DALS WILDLIFE SITE { WILDLIFE OF NORTHERN ENGLAND}

WILDLIFE OF NORTHERN ENGLAND

A look at Ferns-{one} Bracken

There was a time when many people made a distinction between bracken and ferns. This is understandable as the bracken is found growing on heaths and other open exposed places, tall and strong, while those they recognised as ferns grew their more delicate fronds in shady humid places in woodland and besides stream and waterfalls. Many ferns grow like an upside down shuttlecock while the bracken produces a single leafy stem. 

Much however, depends on the environment in which they grow. Should the delicate Lady fern or the Broad Buckler fern be taken from the moisture setting of a wood and planted on an open exposed heath, where the drying winds and scorching sun, were constant companions they would soon loose their grace and delicacy.

Conversely, when bracken is encountered in a woodland with a light  and airy canopy , and its roots are anchored in deep leaf mould  the tender tall stems exhibit only slight resemblance  to the rough plants of exposed heaths and moorland.

Another very good example of this is illustrated during Victorian time. Victorians' had a passion for ferns. They ripped thousands of them up from their shady woodland homes and  transferred them to their dry sunny borders of exposed gardens, where they were expected to retain their attractiveness..If these 'gardeners' could not substitute conditions that they were taken from, they had no right to take them from their natural habitat in the first place. { It is now illegal to dig up any wild plant including ferns without the express permission of the land owner}.

 

Bracken { components}

Carl Axel magnus Lindman {1856-1928]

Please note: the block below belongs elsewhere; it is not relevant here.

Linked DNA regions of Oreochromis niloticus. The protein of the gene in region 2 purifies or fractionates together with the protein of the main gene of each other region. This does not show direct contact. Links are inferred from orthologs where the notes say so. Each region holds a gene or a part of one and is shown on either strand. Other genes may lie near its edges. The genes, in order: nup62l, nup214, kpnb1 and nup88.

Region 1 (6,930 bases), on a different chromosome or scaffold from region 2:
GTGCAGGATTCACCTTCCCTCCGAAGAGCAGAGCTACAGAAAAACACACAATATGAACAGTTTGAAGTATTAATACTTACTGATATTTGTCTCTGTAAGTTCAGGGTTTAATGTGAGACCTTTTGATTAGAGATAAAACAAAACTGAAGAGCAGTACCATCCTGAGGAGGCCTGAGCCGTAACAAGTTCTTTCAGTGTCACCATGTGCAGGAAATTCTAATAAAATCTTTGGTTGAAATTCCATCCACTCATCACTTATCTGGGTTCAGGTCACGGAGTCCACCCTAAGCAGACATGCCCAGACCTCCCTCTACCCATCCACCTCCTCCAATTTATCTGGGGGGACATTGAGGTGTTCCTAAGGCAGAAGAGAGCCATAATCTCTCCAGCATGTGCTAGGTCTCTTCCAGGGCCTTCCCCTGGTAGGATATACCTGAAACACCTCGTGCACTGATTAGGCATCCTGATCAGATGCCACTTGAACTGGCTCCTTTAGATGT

Success may be the bracken's downfall.

One of the main reasons that bracken is disliked by many is that it is a successful grower.It will fill wide expanses of forest land, fringing woodland copses, competes with heather and gorse on open heath and moorland and covers many a hedge bank. It grows in such profusion, that in days gone, by it was worthwhile in the autumn to harvest the dry fronds. They were stacked in the manner of hay, to be used for bedding cattle

In spite of all this and the fact that it is very common , it can be grown, as nature frequently grows it-one of the most graceful and delicate of all our native ferns. The bracken is like the Polypodies, in as much as it forms no crown, but has a fleshy creeping stout under ground stem, from which the great fronds arise, at somewhat distant intervals. However, unlike the Polypodies, the bracken stem creeps underground and not along the surface as is the case with the former.

Bracken does not possess the 'chaffy' scales that most aerial crowns and shoots are provided with. The fronds of bracken push through the ground in late April or May, and it is not uncommon to see them suffering from frost damage, especially here in northern England. 

New season growth of bracken

Photograph by Dal

New growth